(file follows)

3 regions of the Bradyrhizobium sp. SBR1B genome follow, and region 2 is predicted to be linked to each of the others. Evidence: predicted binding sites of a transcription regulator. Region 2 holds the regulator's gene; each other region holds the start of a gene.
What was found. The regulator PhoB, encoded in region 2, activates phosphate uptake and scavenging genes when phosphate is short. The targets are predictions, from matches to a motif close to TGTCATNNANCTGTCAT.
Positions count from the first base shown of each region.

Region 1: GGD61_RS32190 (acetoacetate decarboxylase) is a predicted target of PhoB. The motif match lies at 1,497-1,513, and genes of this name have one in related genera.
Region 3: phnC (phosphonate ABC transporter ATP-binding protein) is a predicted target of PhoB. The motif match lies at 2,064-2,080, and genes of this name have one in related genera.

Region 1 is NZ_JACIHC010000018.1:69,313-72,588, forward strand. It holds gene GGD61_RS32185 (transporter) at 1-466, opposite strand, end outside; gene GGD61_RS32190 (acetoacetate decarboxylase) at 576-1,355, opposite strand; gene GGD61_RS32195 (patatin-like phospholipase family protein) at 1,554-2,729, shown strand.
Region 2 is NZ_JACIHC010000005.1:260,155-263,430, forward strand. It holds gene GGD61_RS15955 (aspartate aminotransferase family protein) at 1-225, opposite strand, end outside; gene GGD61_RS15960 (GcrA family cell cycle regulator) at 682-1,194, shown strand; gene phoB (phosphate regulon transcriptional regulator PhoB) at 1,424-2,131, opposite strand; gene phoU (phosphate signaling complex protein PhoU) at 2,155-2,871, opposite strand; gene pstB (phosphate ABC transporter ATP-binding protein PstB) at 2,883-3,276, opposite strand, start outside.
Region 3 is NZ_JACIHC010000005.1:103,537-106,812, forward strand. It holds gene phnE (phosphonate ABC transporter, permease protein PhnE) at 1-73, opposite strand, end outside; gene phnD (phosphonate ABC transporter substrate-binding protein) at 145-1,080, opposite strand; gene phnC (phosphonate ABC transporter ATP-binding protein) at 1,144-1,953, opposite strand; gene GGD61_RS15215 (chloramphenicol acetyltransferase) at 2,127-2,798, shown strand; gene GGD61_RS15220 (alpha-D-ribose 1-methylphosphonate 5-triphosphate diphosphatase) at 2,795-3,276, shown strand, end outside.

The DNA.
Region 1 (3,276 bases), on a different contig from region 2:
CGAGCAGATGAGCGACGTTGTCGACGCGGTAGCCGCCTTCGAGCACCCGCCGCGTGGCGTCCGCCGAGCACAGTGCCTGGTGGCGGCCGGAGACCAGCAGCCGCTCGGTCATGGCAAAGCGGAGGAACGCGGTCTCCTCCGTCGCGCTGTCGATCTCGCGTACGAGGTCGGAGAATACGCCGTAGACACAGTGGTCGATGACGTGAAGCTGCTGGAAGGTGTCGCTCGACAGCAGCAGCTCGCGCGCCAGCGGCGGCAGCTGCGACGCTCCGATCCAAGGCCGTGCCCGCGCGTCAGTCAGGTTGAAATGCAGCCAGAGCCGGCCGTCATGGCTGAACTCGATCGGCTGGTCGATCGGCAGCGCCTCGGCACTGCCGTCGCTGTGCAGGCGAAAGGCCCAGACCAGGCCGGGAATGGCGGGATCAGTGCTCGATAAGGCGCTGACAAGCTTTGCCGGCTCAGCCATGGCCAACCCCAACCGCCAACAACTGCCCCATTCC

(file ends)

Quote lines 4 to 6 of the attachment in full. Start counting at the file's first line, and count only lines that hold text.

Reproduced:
Region 1: GGD61_RS32190 (acetoacetate decarboxylase) is a predicted target of PhoB. The motif match lies at 1,497-1,513, and genes of this name have one in related genera.
Region 3: phnC (phosphonate ABC transporter ATP-binding protein) is a predicted target of PhoB. The motif match lies at 2,064-2,080, and genes of this name have one in related genera.

Region 1 is NZ_JACIHC010000018.1:69,313-72,588, forward strand. It holds gene GGD61_RS32185 (transporter) at 1-466, opposite strand, end outside; gene GGD61_RS32190 (acetoacetate decarboxylase) at 576-1,355, opposite strand; gene GGD61_RS32195 (patatin-like phospholipase family protein) at 1,554-2,729, shown strand.